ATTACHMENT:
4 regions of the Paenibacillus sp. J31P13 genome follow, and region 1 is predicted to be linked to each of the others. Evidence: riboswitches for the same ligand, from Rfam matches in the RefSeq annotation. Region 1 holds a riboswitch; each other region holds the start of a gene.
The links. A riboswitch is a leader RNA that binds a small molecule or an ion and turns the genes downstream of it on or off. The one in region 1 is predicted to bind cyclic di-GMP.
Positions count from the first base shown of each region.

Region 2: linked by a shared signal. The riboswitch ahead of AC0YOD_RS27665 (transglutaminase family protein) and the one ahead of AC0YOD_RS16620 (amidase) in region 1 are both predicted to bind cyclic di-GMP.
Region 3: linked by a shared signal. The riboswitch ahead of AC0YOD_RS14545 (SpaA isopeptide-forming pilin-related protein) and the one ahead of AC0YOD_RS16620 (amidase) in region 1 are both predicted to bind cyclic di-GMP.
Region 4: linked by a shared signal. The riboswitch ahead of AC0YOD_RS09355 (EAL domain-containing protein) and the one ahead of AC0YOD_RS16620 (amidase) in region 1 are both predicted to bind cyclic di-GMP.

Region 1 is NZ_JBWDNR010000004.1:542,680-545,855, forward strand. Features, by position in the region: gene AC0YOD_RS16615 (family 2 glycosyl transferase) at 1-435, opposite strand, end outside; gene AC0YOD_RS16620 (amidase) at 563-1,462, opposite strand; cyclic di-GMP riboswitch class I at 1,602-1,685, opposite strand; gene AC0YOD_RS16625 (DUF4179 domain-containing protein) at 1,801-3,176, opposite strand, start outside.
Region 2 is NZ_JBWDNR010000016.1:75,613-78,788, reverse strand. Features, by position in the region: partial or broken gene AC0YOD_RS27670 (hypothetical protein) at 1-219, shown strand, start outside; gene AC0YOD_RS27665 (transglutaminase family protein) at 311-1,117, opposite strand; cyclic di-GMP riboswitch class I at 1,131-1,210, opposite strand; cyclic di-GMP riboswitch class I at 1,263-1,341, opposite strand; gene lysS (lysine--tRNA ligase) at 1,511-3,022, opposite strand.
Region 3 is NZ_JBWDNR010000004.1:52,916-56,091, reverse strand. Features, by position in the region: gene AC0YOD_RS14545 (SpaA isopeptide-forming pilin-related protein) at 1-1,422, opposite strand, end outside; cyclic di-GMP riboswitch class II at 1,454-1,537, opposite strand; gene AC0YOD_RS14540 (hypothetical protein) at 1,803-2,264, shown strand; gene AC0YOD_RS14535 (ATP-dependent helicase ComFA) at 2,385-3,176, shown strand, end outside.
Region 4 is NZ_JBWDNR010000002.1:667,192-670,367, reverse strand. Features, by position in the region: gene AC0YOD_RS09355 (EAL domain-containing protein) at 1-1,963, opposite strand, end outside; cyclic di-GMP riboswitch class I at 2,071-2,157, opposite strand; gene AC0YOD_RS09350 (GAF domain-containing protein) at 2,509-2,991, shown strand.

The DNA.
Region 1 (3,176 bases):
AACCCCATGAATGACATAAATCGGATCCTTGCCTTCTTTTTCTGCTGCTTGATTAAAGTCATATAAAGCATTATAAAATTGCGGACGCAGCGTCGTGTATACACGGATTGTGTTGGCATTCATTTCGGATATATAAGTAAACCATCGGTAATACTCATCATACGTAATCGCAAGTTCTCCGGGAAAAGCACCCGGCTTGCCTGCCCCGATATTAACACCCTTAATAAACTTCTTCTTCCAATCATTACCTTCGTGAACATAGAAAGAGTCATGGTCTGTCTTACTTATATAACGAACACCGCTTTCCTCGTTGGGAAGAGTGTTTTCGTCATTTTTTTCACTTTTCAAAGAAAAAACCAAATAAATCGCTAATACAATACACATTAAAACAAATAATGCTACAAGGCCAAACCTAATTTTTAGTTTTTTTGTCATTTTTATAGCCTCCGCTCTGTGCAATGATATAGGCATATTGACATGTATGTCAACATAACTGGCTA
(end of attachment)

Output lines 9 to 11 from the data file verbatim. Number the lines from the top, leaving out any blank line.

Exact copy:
Region 3 is NZ_JBWDNR010000004.1:52,916-56,091, reverse strand. Features, by position in the region: gene AC0YOD_RS14545 (SpaA isopeptide-forming pilin-related protein) at 1-1,422, opposite strand, end outside; cyclic di-GMP riboswitch class II at 1,454-1,537, opposite strand; gene AC0YOD_RS14540 (hypothetical protein) at 1,803-2,264, shown strand; gene AC0YOD_RS14535 (ATP-dependent helicase ComFA) at 2,385-3,176, shown strand, end outside.
Region 4 is NZ_JBWDNR010000002.1:667,192-670,367, reverse strand. Features, by position in the region: gene AC0YOD_RS09355 (EAL domain-containing protein) at 1-1,963, opposite strand, end outside; cyclic di-GMP riboswitch class I at 2,071-2,157, opposite strand; gene AC0YOD_RS09350 (GAF domain-containing protein) at 2,509-2,991, shown strand.

The DNA.